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Last Updated: Wednesday, 13 July, 2005, 13:10 GMT 14:10 UK
Afghan role for Australia forces
Australian Prime Minister John Howard. File photo
Mr Howard is seen as a staunch US ally
Australia is to send 150 special forces troops to Afghanistan by September to help counter increasing rebel attacks.

Prime Minister John Howard said the deployment would begin in the run-up to Afghanistan's parliamentary elections and would last 12 months.

Canberra sent more than 1,500 troops to Afghanistan in 2001 but they were withdrawn the following year.

The decision to send soldiers back followed requests for support from the Afghan government, Britain and the US.


"It's fair to say that the progress that's been made in the establishment of a legitimate government in Afghanistan has come under increasing attack and pressure from the Taleban in particular and some elements of al-Qaeda," Mr Howard told reporters.

Mr Howard did not say where the Australian troops would be based.

But he said that at least some of them will be under the operational control of US forces, and correspondents say this suggests that they are likely to be deployed in southern or eastern Afghanistan, where a wave of violence has killed hundreds of people in recent months.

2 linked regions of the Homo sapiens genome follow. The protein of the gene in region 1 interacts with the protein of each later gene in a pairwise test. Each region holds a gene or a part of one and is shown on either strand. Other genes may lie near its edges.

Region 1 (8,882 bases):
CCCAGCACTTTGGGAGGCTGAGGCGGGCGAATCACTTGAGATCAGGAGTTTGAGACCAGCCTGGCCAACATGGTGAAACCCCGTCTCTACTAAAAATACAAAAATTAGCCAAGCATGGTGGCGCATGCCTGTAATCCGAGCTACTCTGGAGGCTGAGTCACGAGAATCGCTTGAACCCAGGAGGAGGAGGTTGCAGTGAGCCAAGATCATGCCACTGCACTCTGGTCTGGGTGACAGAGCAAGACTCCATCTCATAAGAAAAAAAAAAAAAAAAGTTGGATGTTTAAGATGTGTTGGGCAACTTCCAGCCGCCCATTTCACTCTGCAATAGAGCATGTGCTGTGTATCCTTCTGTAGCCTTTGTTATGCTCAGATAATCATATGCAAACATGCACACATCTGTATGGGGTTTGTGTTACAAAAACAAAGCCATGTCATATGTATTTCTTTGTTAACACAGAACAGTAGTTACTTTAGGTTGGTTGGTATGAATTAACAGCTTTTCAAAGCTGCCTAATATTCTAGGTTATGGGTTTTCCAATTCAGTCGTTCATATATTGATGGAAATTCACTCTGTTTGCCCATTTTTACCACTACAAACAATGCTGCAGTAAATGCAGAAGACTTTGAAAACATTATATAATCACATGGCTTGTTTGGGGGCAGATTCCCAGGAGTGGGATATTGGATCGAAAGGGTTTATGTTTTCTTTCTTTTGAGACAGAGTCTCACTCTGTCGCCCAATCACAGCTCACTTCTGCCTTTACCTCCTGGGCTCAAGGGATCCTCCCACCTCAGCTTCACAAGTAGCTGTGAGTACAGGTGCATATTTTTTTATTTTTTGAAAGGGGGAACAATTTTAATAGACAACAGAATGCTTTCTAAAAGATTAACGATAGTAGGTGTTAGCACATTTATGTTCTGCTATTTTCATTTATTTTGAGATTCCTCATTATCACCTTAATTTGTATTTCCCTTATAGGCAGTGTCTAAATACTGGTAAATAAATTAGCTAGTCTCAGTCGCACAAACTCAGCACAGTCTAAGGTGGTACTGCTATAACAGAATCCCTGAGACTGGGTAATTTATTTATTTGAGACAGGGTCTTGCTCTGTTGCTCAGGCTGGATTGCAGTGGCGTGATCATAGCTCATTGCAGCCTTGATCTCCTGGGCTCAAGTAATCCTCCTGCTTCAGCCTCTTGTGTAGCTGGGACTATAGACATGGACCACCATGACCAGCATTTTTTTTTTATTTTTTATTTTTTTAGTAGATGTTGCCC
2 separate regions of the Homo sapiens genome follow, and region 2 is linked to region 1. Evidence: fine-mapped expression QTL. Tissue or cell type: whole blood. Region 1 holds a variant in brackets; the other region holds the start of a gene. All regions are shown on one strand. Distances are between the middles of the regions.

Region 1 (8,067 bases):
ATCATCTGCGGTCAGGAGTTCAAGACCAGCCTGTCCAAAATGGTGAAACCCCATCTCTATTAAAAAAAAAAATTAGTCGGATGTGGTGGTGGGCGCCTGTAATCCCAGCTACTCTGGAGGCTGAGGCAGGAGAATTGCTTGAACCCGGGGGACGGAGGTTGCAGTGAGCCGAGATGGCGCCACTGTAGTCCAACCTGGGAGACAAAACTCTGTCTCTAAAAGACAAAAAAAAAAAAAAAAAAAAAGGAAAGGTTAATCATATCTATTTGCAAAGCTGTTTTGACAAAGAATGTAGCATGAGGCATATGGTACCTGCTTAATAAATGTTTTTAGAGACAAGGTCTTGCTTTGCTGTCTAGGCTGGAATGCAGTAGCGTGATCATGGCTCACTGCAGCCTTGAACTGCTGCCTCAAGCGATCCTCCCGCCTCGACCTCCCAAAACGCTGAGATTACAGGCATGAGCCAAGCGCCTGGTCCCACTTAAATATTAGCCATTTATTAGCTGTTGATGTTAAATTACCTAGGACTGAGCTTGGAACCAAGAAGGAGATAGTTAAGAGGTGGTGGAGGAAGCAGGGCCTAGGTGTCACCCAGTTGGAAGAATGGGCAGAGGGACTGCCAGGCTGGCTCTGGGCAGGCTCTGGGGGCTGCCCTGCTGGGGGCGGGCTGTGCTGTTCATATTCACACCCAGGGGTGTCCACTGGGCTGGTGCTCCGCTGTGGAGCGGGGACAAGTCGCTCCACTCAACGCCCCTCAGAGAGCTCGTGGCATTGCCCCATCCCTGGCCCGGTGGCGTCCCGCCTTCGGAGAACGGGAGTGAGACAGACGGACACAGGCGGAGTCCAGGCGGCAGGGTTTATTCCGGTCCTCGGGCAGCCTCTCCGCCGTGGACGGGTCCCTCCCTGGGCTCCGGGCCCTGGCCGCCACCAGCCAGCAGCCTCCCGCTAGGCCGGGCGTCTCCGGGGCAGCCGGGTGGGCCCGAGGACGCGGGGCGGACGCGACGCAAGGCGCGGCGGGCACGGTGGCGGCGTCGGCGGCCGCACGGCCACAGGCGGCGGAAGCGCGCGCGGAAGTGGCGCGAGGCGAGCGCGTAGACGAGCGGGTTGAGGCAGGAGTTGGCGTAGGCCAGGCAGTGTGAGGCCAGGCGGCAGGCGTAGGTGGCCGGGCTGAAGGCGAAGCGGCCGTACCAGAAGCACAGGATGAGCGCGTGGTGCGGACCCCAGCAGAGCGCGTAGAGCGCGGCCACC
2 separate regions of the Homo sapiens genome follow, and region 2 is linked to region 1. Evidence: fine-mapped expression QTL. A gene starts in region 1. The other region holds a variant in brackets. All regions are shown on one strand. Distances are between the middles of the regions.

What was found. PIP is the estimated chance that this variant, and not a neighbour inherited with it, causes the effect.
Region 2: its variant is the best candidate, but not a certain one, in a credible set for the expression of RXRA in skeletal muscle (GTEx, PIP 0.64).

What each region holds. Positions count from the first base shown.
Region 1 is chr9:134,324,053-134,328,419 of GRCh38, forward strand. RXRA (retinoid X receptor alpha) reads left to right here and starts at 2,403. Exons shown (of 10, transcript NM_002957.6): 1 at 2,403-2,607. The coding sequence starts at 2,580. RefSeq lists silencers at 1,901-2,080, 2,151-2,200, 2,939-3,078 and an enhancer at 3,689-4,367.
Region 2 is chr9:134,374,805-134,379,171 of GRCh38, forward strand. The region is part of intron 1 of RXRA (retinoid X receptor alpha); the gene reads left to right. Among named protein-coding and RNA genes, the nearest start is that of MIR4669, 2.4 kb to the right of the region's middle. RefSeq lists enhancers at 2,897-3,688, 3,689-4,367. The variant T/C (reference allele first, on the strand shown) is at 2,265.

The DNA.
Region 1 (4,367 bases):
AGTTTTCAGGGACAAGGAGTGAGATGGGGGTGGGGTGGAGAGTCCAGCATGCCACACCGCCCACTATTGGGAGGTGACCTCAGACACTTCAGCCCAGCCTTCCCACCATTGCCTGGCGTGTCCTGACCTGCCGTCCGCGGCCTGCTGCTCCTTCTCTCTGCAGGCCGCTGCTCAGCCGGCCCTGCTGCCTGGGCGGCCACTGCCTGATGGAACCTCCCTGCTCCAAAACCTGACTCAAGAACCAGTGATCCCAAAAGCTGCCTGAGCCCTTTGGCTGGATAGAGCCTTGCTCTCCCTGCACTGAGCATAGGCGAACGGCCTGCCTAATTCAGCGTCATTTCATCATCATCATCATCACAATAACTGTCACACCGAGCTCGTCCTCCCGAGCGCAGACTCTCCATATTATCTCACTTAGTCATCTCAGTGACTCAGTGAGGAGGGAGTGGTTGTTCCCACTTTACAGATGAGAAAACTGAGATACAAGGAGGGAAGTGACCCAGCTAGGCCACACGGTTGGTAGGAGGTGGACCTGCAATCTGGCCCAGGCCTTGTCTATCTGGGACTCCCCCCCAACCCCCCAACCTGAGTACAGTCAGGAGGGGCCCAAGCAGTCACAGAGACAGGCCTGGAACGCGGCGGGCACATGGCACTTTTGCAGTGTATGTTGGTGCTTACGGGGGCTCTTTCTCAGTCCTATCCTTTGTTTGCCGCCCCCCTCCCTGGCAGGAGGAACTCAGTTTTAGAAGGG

These regions have seen intensified clashes between US forces and insurgents who back the former Taleban regime, along with a string of attacks against Afghan security forces and prominent clerics who support the government.

Nato troops

Mr Howard said Canberra would also consider dispatching to Afghanistan up to 200 soldiers as part of a reconstruction team early in 2006.

Australia currently has one engineer in Afghanistan involved in mine clearance.

The US-led coalition has some 18,000 troops pursuing remnants of the Taleban and al-Qaeda in southern and eastern Afghanistan, while Nato has a further 8,000 peacekeepers based in other parts of the country.

Nato says it expects to temporarily increase its current force of around 8,000 troops by a further 2,000-3,000 to provide extra security ahead of the elections.

John Howard explains why troops are being deployed

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